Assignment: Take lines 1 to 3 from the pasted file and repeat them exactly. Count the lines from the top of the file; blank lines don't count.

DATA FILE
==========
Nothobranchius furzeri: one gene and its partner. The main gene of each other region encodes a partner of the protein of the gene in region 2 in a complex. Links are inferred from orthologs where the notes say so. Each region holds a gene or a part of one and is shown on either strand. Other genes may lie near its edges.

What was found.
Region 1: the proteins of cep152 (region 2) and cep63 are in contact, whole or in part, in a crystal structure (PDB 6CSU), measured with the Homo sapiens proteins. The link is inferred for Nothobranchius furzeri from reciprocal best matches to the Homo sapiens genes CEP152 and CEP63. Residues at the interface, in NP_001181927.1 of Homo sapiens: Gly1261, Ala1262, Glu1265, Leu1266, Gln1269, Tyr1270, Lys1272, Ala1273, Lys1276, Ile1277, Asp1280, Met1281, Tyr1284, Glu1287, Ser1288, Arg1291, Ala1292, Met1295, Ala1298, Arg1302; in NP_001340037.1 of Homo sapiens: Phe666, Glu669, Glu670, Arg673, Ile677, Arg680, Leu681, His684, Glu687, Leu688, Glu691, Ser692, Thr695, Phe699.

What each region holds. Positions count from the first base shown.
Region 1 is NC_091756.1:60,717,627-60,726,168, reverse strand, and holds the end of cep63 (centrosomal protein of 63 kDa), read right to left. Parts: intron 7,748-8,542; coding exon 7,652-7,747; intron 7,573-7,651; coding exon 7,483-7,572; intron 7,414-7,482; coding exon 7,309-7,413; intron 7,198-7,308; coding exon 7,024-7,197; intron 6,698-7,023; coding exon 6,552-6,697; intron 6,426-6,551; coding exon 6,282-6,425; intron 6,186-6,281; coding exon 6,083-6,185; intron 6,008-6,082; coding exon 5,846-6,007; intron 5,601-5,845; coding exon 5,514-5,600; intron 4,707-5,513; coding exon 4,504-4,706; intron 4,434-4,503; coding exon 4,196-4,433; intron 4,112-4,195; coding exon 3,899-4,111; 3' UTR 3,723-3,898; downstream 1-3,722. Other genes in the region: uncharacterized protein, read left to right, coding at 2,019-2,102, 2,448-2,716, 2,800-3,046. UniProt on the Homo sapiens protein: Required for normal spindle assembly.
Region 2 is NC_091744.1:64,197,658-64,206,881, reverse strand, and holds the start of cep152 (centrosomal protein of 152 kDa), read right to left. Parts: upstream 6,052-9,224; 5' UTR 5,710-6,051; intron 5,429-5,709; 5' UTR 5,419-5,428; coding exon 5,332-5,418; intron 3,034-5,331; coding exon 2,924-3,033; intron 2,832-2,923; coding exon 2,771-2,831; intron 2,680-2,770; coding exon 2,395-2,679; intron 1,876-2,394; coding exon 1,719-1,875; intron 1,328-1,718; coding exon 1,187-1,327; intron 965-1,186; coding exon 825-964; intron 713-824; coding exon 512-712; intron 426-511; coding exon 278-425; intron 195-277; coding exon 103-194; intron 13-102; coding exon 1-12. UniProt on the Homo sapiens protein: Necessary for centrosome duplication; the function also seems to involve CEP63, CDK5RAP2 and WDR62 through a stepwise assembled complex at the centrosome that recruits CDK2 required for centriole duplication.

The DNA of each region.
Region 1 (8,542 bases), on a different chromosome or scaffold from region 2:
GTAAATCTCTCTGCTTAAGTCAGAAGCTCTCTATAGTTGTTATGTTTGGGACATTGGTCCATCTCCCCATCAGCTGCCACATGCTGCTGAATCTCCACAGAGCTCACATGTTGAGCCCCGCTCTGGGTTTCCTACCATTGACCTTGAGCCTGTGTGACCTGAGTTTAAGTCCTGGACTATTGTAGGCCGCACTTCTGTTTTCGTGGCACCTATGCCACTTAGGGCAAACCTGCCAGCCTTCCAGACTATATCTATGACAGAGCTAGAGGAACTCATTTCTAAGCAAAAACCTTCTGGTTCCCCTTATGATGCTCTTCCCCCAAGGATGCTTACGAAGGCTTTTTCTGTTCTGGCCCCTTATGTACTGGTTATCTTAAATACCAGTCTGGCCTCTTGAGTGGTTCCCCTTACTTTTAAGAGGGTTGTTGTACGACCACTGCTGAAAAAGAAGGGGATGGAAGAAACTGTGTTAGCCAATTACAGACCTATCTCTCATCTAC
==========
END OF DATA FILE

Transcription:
Nothobranchius furzeri: one gene and its partner. The main gene of each other region encodes a partner of the protein of the gene in region 2 in a complex. Links are inferred from orthologs where the notes say so. Each region holds a gene or a part of one and is shown on either strand. Other genes may lie near its edges.

What was found.
Region 1: the proteins of cep152 (region 2) and cep63 are in contact, whole or in part, in a crystal structure (PDB 6CSU), measured with the Homo sapiens proteins. The link is inferred for Nothobranchius furzeri from reciprocal best matches to the Homo sapiens genes CEP152 and CEP63. Residues at the interface, in NP_001181927.1 of Homo sapiens: Gly1261, Ala1262, Glu1265, Leu1266, Gln1269, Tyr1270, Lys1272, Ala1273, Lys1276, Ile1277, Asp1280, Met1281, Tyr1284, Glu1287, Ser1288, Arg1291, Ala1292, Met1295, Ala1298, Arg1302; in NP_001340037.1 of Homo sapiens: Phe666, Glu669, Glu670, Arg673, Ile677, Arg680, Leu681, His684, Glu687, Leu688, Glu691, Ser692, Thr695, Phe699.